Keeping Private Data Private: Tips and Tricks

Posted on by Joshua Marpet

MouseTrapCompanies produce data. Some of it is public data, some private data. The classification of data into public and private is important, but right now, the means to keep data private is incredibly important as well. Keeping data private is a process.

It starts with examining the use cases for the data. Is this piece of information going to be used every day? Or does it just need to be stored in case we need it sometime in the next 7 years? Is there a date when it should be destroyed? Who should have the ability to examine or read the data? Most businesses have a few profiles for data. Typically, they come down to:

  • Data used constantly (daily, weekly, monthly)
  • Data used infrequently (annually or once every few years)
  • Data used in case of emergency only (emergency keys, backups)
  • Data to be stored for audit or compliance

Each of these profiles should have a data destruction date associated with it. Perhaps the "data used constantly" has an annual date, so that kind of data has a one-year lifespan. Emergency-only data might never get destroyed, and audit/compliance data typically has a seven-year lifespan (depending on regulations).

Then there's the methodology of keeping each class private. "Private data" implies complete privacy. But that's not true—certain people need to be authorized to use or examine the information. How do we distinguish who is authorized?

Start with the easiest. Data stored for emergency only should be encrypted. The encryption should be an extremely tough algorithm, with a high key count. It may take a lot of time to encrypt or decrypt, but this is not data that will be used every day, and the encryption must withstand the test of time. Authorization can be handled by using multiple keyfiles, all of which need a pin or password to unlock them. So the COO, the CISO, and the IT admin must be present to unlock the emergency key store, and they must all have their flash drive and password with them. TrueCrypt includes this capability and is a free and open source.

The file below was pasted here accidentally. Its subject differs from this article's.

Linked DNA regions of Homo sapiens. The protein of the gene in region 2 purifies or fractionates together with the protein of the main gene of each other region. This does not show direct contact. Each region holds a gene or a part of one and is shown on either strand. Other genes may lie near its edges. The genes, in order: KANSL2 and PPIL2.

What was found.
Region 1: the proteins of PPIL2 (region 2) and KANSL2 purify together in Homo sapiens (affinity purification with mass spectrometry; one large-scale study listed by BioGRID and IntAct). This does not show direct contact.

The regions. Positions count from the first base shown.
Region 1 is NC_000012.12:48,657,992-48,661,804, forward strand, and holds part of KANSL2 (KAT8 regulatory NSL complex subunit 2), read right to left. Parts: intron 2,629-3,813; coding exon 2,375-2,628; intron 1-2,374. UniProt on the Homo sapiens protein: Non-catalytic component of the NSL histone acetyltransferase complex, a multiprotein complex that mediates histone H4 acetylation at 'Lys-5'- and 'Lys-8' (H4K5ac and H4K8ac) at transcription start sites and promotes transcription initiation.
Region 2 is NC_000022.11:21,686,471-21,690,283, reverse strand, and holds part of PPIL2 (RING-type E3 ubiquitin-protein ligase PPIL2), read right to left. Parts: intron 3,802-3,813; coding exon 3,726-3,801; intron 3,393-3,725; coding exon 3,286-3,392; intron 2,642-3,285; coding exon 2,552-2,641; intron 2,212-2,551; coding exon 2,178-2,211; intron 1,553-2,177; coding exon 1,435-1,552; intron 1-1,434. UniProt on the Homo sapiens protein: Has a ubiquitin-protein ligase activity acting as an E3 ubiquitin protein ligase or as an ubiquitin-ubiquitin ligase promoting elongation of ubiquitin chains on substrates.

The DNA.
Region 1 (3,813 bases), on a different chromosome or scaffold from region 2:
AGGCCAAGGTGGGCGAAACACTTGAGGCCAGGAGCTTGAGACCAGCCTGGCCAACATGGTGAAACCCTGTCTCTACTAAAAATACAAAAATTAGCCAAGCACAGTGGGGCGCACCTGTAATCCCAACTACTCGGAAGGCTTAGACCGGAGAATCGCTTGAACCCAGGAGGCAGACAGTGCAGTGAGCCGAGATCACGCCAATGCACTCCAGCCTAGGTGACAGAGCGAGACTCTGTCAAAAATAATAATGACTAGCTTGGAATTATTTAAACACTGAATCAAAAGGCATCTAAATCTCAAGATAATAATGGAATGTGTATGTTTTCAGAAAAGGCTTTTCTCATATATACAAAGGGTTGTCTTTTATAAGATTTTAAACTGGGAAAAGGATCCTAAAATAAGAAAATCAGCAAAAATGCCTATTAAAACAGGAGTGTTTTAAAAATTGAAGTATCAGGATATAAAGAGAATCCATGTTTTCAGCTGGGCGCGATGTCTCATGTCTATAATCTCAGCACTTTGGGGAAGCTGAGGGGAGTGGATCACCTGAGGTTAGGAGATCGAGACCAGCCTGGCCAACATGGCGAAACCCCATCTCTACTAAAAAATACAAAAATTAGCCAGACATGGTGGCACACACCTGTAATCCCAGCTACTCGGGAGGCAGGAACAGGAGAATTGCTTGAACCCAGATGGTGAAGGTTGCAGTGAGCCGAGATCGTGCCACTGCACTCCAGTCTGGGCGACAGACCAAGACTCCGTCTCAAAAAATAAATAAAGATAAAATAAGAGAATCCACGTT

Data to be stored for audit or compliance is normally stored all year, and used for a short time each year, for the audit. This data can be encrypted in batches, with a single keyfile, where the head of audit or compliance holds the key. At the end of the year, decrypt all the batches, and get to work compiling for the audit.

Data used infrequently, whether for annual reports or reconciling all the accounts payable/receivable, can be stored in an encrypted file share, with very restricted security groups having access. Windows Active Directory and BitLocker can handle this easily.

Data used frequently can be stored in an encrypted file share, or simply a restricted file share, with locked down access control lists (ACLs), and the audit logs for access should be checked regularly. Windows Active Directory is built to do exactly this.

So the tools to keep data private, and audit the access, are either already within most corporations' grasps or are free and open source. So why aren't they used more? Because the first step, data classification, is the hardest.

Neat tip: Set up a file share with an attractive name, "Secret Sauce," or "Financial Data: Eyes Only!" Fill it full of trash documents. Don't give anyone access, and set the audit logs to alert if anyone tries to look at it. You've built yourself a hacker mousetrap!



data security privacy

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